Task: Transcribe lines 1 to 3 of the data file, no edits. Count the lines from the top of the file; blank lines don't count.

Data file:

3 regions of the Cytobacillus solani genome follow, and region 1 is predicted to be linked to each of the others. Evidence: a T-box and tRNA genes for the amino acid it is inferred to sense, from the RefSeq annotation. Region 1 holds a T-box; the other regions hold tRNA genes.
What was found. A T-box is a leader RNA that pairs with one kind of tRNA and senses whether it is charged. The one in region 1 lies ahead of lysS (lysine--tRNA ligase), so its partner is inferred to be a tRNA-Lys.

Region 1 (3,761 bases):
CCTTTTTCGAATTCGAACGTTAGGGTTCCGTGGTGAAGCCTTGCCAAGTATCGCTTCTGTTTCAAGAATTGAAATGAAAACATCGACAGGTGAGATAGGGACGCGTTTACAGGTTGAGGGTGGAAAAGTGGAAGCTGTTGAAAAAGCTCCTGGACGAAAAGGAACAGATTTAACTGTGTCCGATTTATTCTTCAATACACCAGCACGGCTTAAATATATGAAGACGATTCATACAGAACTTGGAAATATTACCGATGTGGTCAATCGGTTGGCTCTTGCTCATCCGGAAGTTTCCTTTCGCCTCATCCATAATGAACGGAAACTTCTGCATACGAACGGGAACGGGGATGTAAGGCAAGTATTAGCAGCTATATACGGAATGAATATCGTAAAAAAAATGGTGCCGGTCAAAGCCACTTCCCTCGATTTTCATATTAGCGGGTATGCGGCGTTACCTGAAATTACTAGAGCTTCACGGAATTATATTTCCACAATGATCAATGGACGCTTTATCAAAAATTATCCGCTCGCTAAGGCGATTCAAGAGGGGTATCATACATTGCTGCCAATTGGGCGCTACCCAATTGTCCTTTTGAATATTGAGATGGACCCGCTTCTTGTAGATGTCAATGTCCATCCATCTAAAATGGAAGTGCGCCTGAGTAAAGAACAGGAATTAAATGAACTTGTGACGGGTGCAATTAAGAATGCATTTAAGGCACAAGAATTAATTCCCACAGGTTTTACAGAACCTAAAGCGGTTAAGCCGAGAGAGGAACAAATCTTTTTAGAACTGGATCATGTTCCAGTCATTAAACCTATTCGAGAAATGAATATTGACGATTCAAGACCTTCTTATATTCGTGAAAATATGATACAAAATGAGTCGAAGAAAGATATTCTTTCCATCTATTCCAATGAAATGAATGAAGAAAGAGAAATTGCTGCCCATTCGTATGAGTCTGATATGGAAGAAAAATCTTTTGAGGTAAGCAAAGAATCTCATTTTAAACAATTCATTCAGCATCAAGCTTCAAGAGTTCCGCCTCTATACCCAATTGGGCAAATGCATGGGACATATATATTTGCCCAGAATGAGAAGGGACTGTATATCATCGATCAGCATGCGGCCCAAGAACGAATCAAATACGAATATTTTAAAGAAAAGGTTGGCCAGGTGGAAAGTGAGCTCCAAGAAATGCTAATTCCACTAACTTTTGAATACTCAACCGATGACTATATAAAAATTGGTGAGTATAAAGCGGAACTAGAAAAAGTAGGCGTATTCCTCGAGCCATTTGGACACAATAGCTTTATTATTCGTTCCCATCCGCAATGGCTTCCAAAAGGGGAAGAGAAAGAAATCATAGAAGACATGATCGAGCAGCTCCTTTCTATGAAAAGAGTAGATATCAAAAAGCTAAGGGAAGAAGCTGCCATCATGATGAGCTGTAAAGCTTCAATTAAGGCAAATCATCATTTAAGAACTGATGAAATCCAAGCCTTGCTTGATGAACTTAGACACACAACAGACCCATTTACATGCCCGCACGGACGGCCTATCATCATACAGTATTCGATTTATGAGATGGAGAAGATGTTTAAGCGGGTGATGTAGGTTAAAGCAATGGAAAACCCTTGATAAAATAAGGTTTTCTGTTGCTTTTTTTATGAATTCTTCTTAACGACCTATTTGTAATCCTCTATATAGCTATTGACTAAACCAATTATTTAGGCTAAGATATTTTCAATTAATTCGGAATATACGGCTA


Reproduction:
3 regions of the Cytobacillus solani genome follow, and region 1 is predicted to be linked to each of the others. Evidence: a T-box and tRNA genes for the amino acid it is inferred to sense, from the RefSeq annotation. Region 1 holds a T-box; the other regions hold tRNA genes.
What was found. A T-box is a leader RNA that pairs with one kind of tRNA and senses whether it is charged. The one in region 1 lies ahead of lysS (lysine--tRNA ligase), so its partner is inferred to be a tRNA-Lys.

Region 1 (3,761 bases):